LWRC IC-A5s Now in Use by Swedish LE

    In what appears to be LWRC cornering the Swedish special operations and SWAT issue rifle market, we have yet more evidence of LWRC’s piston operated IC-A5 rifles in usage by the Särskilda operationsgruppen (SOG, Military SOF), the Förstärkt Regional Insatsstyrka (Reinforced Regional Task Force), and though unconfirmed the Nationella insatsstyrkan (National Task Force). Earlier on TFB, we covered the use of LWRC rifles by SOG, a component of the military, in addition to H&K MP7s.

    When the recent attacks against civilians in Stockholm, the Reinforced Regional Task Force responded promptly and abruptly to cordon off the area and establish security. Seen amongst these LEOs were what appear to be LWRC IC-A5s chambered in 5.56x45mm NATO in addition to what appears to be a designated marksman rifle with an unidentified scope and what looks like a reflex sight mounted on it for close quarters shooting. The IC-A5s had Aimpoint optics mounted for primary scopes and magnifiers. All rifles had L3 Technologies ATPIAL AN/PEQ-15 LAMs mounted at the 12 o’clock position on their rifles with what appears to be a Surefire SR07 Remote Dual Pressure Switch clipped to the rail as well. Suppressors at first glance could be a Surefire variant, but from a distance, it is quite hard to tell. Rifle furniture, iron sights, magazines, and forward grips are all Magpul products. At this point it is hard to tell whether or not the barrels have that classic LWRC spiral flute, but I would assume they do as most LWRC rifles come like that.

    LWRC is usually seen as a high-end AR manufacturer within the U.S. civilian market, and I don’t expect their prices to have dropped for the overseas market too much for a Mil/LE pricing. We knew about the SOG use of the LWRC rifles previously but this is the first time the public has learned of the LE usage of the weapons. What prompted the new operational requirement for the LWRC is unknown, but it might have had to do with the general replacement of the G36 across Europe after H&Ks recent troubles with the German government. In addition, it appears that many of the Swedish LE units were still primarily using submachine guns until recent years and so this adoption of the LWRC is a part of a rethinking of tactics across Europe as the bad guys wear more body armor, bring more effective small arms and use more widespread methods of mass murder.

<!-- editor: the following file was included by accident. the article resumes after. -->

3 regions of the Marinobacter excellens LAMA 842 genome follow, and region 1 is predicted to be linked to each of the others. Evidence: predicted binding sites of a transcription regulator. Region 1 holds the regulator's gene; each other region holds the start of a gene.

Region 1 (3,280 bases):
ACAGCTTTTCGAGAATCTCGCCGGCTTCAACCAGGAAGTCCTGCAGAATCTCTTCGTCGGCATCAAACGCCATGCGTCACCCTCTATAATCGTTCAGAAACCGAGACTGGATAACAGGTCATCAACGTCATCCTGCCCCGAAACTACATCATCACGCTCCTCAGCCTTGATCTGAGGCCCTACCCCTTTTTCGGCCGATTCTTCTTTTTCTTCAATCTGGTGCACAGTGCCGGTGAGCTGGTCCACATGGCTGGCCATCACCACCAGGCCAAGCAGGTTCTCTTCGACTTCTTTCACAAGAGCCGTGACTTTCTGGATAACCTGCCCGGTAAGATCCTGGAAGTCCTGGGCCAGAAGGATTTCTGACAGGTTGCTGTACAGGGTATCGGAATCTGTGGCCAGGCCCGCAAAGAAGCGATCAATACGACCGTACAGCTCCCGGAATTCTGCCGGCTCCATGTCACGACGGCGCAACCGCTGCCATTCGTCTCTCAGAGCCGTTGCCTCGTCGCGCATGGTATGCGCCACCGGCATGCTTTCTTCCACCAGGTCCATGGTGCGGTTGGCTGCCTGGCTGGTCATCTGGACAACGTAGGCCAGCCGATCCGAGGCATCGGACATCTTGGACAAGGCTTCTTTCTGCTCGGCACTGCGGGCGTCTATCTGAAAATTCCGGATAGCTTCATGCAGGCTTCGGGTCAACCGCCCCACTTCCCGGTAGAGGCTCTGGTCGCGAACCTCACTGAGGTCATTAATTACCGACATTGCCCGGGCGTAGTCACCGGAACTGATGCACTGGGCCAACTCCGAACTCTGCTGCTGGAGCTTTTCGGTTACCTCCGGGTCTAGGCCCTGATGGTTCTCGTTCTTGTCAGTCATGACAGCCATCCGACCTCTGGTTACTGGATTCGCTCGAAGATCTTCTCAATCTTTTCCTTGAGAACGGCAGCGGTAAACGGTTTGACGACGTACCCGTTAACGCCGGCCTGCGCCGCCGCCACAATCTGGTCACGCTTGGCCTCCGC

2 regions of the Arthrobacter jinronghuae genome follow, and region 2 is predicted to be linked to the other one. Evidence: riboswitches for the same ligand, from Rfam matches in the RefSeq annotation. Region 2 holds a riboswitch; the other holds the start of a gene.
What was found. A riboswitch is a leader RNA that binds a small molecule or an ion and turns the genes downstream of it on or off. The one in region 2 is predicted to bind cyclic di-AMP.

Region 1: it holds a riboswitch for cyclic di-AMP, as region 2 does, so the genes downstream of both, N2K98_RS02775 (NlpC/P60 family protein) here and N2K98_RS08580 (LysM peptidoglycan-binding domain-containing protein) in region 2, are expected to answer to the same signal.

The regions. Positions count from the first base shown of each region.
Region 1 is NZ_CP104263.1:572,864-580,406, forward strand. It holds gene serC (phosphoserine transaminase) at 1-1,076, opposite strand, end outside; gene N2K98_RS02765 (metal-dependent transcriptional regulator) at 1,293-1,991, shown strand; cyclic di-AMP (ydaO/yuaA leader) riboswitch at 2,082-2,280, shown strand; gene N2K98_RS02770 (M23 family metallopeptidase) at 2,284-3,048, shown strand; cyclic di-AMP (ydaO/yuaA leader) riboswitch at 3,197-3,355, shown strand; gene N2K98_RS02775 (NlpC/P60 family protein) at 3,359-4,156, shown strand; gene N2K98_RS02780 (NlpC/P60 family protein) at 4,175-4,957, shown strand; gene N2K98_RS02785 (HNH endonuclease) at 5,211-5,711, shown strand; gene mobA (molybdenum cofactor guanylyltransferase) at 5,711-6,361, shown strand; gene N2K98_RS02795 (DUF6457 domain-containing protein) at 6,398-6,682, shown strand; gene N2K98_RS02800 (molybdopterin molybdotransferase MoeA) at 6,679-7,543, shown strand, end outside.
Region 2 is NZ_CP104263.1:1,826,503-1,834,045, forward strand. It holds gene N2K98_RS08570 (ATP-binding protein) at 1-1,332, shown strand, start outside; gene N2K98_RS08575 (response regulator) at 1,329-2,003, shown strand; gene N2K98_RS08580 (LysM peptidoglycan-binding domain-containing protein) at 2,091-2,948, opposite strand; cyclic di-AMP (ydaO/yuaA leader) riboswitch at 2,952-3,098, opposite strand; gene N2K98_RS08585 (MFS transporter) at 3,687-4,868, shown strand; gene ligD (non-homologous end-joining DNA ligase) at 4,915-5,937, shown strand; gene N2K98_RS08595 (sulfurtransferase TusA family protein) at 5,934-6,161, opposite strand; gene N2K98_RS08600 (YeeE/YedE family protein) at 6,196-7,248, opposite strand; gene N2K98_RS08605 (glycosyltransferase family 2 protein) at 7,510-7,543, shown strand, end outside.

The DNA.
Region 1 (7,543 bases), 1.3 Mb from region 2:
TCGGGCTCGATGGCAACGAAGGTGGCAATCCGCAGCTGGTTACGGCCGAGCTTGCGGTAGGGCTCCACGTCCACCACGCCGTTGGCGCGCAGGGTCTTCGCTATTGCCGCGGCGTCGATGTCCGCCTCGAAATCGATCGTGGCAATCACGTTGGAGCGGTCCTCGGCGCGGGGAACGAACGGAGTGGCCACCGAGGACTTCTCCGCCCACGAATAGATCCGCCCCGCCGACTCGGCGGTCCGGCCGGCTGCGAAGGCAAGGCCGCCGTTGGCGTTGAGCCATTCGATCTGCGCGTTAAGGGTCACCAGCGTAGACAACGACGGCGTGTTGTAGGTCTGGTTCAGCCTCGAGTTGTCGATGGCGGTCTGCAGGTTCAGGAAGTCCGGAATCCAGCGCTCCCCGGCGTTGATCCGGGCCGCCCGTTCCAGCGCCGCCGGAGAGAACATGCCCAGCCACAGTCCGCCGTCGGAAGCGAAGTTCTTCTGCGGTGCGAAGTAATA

Much thanks to Abraxas Spa for the tip off!

    Miles

    Infantry Marine, based in the Midwest. Specifically interested in small arms history, development, and usage within the MENA region and Central Asia. To that end, I run Silah Report, a website dedicated to analyzing small arms history and news out of MENA and Central Asia.

    Please feel free to get in touch with me about something I can add to a post, an error I’ve made, or if you just want to talk guns. I can be reached at [email protected]


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